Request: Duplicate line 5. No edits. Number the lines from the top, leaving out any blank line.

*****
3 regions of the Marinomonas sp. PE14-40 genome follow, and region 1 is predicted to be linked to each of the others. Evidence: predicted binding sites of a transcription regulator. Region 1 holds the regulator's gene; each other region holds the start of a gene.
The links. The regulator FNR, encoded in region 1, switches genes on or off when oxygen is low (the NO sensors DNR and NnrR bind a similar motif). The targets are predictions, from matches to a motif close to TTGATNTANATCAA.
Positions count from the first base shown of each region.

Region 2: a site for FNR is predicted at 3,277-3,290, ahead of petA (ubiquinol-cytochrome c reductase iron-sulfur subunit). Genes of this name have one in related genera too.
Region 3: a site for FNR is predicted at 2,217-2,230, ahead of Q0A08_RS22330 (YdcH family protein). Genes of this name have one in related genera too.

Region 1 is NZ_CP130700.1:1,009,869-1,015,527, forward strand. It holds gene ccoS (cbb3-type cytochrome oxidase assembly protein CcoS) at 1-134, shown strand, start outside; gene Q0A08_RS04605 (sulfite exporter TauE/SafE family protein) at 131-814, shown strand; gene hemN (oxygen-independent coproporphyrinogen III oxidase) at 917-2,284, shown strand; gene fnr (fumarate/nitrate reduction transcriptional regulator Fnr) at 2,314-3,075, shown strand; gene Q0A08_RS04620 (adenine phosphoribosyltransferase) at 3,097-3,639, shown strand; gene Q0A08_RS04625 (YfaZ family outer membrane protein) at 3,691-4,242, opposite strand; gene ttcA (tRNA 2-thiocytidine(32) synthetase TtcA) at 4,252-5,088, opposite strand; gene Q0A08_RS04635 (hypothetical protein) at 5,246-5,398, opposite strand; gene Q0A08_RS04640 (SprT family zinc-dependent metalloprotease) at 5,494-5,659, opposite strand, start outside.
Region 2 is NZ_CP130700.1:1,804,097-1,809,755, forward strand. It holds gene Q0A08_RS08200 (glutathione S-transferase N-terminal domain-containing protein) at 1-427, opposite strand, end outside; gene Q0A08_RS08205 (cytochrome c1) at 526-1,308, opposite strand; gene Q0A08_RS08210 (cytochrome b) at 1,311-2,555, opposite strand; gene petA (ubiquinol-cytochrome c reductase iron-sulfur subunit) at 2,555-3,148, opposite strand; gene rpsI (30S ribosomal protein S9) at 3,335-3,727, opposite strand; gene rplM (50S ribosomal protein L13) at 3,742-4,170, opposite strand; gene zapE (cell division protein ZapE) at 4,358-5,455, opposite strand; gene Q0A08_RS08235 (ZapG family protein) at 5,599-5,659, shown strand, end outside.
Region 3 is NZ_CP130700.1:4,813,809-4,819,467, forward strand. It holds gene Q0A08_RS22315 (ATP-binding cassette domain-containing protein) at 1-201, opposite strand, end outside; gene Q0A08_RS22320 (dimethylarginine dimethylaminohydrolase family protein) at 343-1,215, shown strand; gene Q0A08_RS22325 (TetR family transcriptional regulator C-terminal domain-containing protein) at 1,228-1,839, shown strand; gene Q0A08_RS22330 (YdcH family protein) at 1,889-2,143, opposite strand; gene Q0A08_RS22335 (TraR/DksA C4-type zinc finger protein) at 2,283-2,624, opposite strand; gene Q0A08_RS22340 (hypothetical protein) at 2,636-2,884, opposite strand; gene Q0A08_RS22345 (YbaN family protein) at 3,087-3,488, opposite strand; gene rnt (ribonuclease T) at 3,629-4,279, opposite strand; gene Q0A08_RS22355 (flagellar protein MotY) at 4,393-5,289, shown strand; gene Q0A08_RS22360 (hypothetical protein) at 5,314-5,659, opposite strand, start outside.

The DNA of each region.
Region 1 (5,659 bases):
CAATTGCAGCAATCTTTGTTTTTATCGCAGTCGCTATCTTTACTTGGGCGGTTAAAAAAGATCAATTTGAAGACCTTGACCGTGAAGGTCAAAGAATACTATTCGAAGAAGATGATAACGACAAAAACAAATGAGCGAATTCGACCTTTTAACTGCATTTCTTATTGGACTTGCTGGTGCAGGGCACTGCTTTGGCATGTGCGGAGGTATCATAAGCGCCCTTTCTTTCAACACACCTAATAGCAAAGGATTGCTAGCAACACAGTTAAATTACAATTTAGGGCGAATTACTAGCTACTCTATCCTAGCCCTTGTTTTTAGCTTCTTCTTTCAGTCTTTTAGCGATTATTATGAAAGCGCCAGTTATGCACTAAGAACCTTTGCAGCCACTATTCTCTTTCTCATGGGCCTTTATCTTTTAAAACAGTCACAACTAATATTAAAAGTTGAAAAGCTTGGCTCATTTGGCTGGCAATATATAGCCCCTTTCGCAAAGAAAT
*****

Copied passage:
Region 3: a site for FNR is predicted at 2,217-2,230, ahead of Q0A08_RS22330 (YdcH family protein). Genes of this name have one in related genera too.